The UC Board of Regents will meet Wednesday and Thursday to discuss issues including a new statement of principles regarding intolerance, a policy to improve UC Health governance and implementation of a recommendation made by the sexual violence task force.
The regents’ “Statement of Principles Against Intolerance,” developed and outlined in the time after the July regents meeting, has been criticized by some Jewish organizations as being overly broad because it does not specifically address anti-Semitism, according to the Associated Press. The AP reported last week that more than two dozen organizations sent a letter to the regents to voice their outrage about the proposed principles.
The new principles generally hold bias, violence and hate speech in contempt, although they do not outline any specific policy-enforced disciplinary action.
The principles state that the University of California will respond to reports of intolerant behavior and treat these “as opportunities to reinforce” the principles. The statement notes that these guidelines will not limit the “free exchange of ideas in keeping with the principles of academic freedom and free speech.”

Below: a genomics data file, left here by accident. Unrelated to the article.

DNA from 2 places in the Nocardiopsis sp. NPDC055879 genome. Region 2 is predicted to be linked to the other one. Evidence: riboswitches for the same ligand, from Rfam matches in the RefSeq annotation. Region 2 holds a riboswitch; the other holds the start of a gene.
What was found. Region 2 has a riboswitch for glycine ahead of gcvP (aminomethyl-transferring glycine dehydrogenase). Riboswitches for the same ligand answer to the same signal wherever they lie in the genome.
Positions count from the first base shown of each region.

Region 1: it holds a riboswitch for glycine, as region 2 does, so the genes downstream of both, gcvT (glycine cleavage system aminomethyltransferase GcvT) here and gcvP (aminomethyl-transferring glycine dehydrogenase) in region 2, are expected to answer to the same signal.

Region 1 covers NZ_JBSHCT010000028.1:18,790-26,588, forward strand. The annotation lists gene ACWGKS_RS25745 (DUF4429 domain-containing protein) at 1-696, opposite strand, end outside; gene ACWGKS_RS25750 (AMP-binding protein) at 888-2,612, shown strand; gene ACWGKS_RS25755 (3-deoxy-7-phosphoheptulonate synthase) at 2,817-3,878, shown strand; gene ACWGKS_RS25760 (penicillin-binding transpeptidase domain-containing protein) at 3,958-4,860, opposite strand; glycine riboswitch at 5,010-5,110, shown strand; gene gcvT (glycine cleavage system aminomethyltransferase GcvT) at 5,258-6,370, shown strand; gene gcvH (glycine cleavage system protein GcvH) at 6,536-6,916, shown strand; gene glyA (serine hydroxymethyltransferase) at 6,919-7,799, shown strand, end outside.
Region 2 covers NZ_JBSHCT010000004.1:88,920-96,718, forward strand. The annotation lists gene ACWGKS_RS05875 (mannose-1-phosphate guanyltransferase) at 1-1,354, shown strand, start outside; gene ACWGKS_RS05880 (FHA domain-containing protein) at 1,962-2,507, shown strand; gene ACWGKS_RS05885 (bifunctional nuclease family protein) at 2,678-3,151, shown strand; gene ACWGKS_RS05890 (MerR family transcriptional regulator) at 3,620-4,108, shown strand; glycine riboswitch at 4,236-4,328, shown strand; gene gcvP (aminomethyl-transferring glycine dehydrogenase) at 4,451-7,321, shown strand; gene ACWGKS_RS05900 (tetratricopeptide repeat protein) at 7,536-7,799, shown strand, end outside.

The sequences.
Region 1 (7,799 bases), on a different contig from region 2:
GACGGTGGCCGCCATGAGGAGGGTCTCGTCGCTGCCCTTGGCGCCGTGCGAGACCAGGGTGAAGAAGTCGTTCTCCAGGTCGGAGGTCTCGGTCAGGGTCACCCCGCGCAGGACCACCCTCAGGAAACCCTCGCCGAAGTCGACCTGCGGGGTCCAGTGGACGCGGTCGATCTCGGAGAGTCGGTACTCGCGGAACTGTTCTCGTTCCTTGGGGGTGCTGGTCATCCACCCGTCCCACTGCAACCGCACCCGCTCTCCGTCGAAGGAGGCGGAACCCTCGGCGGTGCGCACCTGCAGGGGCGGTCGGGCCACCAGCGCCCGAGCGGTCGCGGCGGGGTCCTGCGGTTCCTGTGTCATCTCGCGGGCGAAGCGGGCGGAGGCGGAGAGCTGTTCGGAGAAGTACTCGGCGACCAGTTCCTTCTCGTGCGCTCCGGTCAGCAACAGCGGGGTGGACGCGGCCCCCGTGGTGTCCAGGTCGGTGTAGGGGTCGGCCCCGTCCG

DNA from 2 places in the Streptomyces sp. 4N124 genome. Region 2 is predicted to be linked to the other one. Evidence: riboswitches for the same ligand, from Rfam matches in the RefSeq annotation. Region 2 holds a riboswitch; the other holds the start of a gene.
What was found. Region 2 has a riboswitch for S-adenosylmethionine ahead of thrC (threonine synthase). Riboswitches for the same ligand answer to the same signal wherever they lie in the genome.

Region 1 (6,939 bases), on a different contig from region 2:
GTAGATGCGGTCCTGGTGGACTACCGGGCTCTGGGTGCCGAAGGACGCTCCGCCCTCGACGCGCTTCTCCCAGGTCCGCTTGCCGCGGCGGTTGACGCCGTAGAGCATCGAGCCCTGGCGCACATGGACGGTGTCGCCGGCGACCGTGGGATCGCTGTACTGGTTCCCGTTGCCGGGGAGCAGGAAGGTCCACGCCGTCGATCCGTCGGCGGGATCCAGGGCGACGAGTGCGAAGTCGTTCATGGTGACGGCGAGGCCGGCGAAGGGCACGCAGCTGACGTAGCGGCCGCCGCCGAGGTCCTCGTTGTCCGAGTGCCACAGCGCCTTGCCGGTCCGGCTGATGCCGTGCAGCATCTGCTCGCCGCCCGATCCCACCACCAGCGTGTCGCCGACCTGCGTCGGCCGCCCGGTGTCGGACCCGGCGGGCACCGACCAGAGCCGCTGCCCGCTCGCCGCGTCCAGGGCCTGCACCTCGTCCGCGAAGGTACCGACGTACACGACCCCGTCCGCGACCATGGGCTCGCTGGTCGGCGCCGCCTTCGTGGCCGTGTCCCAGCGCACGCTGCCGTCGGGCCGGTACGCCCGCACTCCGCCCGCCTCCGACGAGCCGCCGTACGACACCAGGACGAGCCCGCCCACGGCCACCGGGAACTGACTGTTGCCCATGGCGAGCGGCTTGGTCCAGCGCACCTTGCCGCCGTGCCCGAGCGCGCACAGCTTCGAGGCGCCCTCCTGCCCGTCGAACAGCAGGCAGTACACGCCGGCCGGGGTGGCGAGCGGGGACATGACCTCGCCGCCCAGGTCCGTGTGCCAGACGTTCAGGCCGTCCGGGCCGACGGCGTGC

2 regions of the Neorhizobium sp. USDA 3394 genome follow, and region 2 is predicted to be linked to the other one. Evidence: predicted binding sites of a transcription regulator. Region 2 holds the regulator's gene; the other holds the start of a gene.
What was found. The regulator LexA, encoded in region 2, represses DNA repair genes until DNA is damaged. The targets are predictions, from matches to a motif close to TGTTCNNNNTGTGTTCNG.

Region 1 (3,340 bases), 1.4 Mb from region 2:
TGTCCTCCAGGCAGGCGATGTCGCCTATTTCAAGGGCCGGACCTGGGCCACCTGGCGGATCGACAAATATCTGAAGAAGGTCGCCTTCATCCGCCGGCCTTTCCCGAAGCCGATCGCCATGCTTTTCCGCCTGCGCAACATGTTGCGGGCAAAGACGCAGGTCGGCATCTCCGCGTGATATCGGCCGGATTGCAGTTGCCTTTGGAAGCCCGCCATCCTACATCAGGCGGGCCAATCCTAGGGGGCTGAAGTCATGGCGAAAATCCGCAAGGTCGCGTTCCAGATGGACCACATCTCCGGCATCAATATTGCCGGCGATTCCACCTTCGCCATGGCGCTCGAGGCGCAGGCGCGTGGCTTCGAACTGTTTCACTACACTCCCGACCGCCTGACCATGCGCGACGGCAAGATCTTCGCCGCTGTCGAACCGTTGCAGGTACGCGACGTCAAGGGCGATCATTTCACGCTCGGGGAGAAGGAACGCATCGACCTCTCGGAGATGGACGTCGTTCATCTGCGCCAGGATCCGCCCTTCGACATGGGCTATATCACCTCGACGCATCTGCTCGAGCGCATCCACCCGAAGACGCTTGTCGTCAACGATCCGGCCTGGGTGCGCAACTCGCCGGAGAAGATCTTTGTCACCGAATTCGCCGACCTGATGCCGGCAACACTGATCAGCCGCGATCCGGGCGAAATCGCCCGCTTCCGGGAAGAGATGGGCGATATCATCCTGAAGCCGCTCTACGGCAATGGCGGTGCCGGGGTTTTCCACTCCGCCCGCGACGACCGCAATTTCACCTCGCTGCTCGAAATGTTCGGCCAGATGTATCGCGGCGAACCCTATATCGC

The California State Senate introduced a resolution in March that encouraged the university to condemn anti-Semitism. The bill invoked the State Department’s definition of anti-Semitism, which raised objections from opponents who believe the department’s definition conflates criticism of Israel with anti-Semitism. The regents’ statement of principles does not specifically mention anti-Semitism.
At their meeting, the regents will also discuss a new policy and proposed amendments to a regents’ bylaw that aims to improve their oversight of UC Health, which generally provides direction for UC medical centers and professional schools. The proposed changes intend to add “individuals who are knowledgeable about the healthcare industry” to its governing body so as to help UC Health more efficiently respond to challenges, according to the agenda. The regents are set to vote to recommend these changes at their November meeting.
In July, a UC task force released its implementation plan for four recommendations to combat sexual violence within the UC system. These recommendations include improvements in investigation, adjudication and data-collection standards; resource allocation; and training and education.
The Committee on Educational Policy will receive an update specifically on the implementation of the recommendation that calls for comprehensive sexual violence awareness training for students, staff and faculty.
Additionally, the Committee on Investments will discuss fiscal performance for the 2014-15 year, which was also discussed at the committee’s individual meeting last week.
The board will hear an update on the financing of the 2020 Project, which focuses on the expansion and development of the Merced campus and aims to accommodate enrollment growth from 6,200 to 10,000 students by 2020. The financing for the project is hybrid, incorporating both public and private components.
The regents will also vote on several policy changes related to retirement-plan funding at their meeting.
The board will meet Tuesday, Wednesday and Thursday at UC Irvine.